I received a determination letter from the Commission yesterday (November 11). For the people following my posts on the issue, I will try to fill you in in the next 24-48 hours.
In the meantime, please check out this Mainichi story sent to me by a friend. It involved someone who was being pressured out of computer maker Lenovo, which was a spinoff of IBM Japan. He took it to Tokyo District Court, and within no time at all, Lenovo changed its mind. I think the plaintiff/employee was Japanese.
[Update: The gist of it comes down to this. There is sufficient evidence that IBM Japan discriminates based on things like national origin or age. But when called to it, oh, how the story changes!
When called to account, we get the “Japan Oops!” as I refer to it: “Moshiwake gozaimasen!” This was just some sort of mistake or misunderstanding.
The trouble I have, though, is that, in my situation, it was all explained at the time—I had negotiated a sei sha’in status. At least, I thought it was, and have the e-mail chain to show that at least an attempt was made. [Update: Yes, there is actually sei sha’in in the instance, and enough to show it.] But then, people don’t want to be seen as discriminators, and so later, they say there was a misunderstanding or mistake.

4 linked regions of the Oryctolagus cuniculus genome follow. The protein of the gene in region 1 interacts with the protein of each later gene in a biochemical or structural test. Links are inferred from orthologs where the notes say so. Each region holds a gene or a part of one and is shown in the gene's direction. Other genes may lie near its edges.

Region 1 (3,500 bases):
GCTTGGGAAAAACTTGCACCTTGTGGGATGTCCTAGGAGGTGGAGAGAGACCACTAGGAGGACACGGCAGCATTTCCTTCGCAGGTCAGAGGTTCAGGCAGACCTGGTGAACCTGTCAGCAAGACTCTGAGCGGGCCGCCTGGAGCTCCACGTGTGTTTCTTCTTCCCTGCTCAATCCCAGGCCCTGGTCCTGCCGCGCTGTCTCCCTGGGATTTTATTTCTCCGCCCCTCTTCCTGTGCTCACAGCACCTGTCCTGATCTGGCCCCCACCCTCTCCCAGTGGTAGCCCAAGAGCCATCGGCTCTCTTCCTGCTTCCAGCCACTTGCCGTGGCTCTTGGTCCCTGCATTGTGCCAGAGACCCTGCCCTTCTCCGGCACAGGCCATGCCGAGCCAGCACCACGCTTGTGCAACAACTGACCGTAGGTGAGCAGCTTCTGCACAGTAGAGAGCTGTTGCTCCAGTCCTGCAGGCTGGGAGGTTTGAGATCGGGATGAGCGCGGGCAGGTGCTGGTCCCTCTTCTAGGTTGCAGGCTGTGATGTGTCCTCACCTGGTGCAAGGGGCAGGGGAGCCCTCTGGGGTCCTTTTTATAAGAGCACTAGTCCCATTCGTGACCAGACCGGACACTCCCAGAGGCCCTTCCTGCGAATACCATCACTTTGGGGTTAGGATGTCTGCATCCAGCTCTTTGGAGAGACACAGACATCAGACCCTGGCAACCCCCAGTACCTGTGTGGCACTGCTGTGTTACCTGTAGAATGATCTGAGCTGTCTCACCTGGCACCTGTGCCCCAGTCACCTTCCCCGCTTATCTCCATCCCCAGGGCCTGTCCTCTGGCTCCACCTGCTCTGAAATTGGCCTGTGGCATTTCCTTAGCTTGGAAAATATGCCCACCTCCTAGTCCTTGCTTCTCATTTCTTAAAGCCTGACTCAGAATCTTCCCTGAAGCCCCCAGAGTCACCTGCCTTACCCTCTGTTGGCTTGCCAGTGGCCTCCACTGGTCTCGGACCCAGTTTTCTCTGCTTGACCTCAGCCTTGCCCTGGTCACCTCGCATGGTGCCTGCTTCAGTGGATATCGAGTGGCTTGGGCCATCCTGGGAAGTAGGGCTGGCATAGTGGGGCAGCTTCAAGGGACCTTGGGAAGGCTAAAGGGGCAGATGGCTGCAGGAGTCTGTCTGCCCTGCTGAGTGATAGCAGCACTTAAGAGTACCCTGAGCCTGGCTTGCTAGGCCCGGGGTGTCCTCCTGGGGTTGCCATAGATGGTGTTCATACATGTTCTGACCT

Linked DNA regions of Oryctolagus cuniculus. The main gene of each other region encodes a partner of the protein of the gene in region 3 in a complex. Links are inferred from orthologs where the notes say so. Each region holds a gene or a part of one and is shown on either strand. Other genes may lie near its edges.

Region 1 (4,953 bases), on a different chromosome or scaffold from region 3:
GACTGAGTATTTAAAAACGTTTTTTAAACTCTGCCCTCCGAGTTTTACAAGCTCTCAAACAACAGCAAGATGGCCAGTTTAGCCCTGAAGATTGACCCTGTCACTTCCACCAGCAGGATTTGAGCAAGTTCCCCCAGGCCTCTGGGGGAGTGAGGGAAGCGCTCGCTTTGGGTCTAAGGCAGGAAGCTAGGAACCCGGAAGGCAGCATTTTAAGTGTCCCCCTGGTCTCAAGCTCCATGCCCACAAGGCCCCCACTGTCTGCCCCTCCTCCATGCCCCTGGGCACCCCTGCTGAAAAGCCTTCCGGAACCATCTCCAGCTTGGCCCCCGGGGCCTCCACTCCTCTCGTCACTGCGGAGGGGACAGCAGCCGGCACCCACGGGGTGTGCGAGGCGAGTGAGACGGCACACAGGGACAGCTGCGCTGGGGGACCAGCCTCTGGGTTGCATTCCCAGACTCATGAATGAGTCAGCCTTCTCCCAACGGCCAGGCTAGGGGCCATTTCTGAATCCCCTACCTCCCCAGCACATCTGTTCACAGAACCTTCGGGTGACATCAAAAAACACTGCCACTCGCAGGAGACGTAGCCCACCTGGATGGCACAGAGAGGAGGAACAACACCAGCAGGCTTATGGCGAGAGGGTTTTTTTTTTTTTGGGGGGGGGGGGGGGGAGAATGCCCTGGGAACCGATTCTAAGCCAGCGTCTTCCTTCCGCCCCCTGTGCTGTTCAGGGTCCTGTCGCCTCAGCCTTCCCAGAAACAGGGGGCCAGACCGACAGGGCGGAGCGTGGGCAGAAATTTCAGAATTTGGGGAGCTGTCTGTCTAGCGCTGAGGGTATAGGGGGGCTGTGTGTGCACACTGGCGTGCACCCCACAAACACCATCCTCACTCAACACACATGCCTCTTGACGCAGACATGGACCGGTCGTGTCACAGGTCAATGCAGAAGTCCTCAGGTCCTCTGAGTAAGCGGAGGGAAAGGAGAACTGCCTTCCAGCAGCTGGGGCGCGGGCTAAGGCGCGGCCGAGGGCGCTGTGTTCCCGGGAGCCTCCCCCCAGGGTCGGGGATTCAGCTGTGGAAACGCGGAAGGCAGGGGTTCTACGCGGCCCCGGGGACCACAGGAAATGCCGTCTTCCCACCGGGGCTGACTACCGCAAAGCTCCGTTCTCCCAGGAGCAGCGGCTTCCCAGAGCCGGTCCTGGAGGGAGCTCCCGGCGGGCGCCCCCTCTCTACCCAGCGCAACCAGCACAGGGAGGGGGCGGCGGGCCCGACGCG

But then, the question becomes: NOW, why don’t you just fix the “mistake”?
Yeah, there will be yet another excuse.
The Japan Establishment does this with America, and Americans. Yet we are supposed to keep everything the same.
The whole situation makes me uncomfortable.
This is what I don’t like, you know? If we are helping Japan out, why should we have to go through all these headaches?]
[Update #2: As I read this thing (the determination letter), I keep thinking, “yes, this is just another excuse to go around screwing over Americans who are trying to make it in Japan.” The blogosphere is replete with stories about how our own people hide behind latent Japanese bias and even corruption in order to screw their fellow countrymen. Now, with EEO, the handy excuse will be: not discrimination, mistake. And even better will be this: the gaikokujin [employer] made a mistake about a rule, and we just followed along, thinking this is what was. See? No discrimination.
When the lack of national pension coverage, health insurances, etc., come to light back home in due time, the Japanese will just say: “Oh well, the foreigners just got it wrong, and it was nothing about how we regulated the various industries that employ foreigners! You see? Mistake!”